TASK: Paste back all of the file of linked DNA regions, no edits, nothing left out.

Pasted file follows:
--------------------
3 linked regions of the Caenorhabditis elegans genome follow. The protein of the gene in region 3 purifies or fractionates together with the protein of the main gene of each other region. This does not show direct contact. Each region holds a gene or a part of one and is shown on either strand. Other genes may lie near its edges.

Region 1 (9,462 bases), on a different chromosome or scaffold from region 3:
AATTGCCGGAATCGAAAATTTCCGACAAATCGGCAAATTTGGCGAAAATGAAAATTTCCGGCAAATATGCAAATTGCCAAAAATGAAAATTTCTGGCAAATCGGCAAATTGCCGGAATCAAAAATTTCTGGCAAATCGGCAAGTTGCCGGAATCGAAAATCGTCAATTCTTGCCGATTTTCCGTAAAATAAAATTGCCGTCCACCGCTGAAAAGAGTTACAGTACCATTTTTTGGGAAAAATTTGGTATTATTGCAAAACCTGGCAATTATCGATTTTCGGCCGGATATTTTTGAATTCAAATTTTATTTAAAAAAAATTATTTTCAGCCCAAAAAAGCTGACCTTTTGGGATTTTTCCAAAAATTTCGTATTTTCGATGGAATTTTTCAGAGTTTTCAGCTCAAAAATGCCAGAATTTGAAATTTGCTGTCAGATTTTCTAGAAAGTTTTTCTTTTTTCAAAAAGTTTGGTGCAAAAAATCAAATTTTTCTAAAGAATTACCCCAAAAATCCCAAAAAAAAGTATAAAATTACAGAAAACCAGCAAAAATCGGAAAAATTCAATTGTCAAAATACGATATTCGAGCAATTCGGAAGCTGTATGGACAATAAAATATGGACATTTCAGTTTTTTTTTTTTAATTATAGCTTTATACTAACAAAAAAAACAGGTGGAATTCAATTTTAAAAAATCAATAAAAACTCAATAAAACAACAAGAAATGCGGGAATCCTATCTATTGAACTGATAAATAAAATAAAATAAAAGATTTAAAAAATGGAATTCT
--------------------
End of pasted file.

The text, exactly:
3 linked regions of the Caenorhabditis elegans genome follow. The protein of the gene in region 3 purifies or fractionates together with the protein of the main gene of each other region. This does not show direct contact. Each region holds a gene or a part of one and is shown on either strand. Other genes may lie near its edges.

Region 1 (9,462 bases), on a different chromosome or scaffold from region 3:
AATTGCCGGAATCGAAAATTTCCGACAAATCGGCAAATTTGGCGAAAATGAAAATTTCCGGCAAATATGCAAATTGCCAAAAATGAAAATTTCTGGCAAATCGGCAAATTGCCGGAATCAAAAATTTCTGGCAAATCGGCAAGTTGCCGGAATCGAAAATCGTCAATTCTTGCCGATTTTCCGTAAAATAAAATTGCCGTCCACCGCTGAAAAGAGTTACAGTACCATTTTTTGGGAAAAATTTGGTATTATTGCAAAACCTGGCAATTATCGATTTTCGGCCGGATATTTTTGAATTCAAATTTTATTTAAAAAAAATTATTTTCAGCCCAAAAAAGCTGACCTTTTGGGATTTTTCCAAAAATTTCGTATTTTCGATGGAATTTTTCAGAGTTTTCAGCTCAAAAATGCCAGAATTTGAAATTTGCTGTCAGATTTTCTAGAAAGTTTTTCTTTTTTCAAAAAGTTTGGTGCAAAAAATCAAATTTTTCTAAAGAATTACCCCAAAAATCCCAAAAAAAAGTATAAAATTACAGAAAACCAGCAAAAATCGGAAAAATTCAATTGTCAAAATACGATATTCGAGCAATTCGGAAGCTGTATGGACAATAAAATATGGACATTTCAGTTTTTTTTTTTTAATTATAGCTTTATACTAACAAAAAAAACAGGTGGAATTCAATTTTAAAAAATCAATAAAAACTCAATAAAACAACAAGAAATGCGGGAATCCTATCTATTGAACTGATAAATAAAATAAAATAAAAGATTTAAAAAATGGAATTCT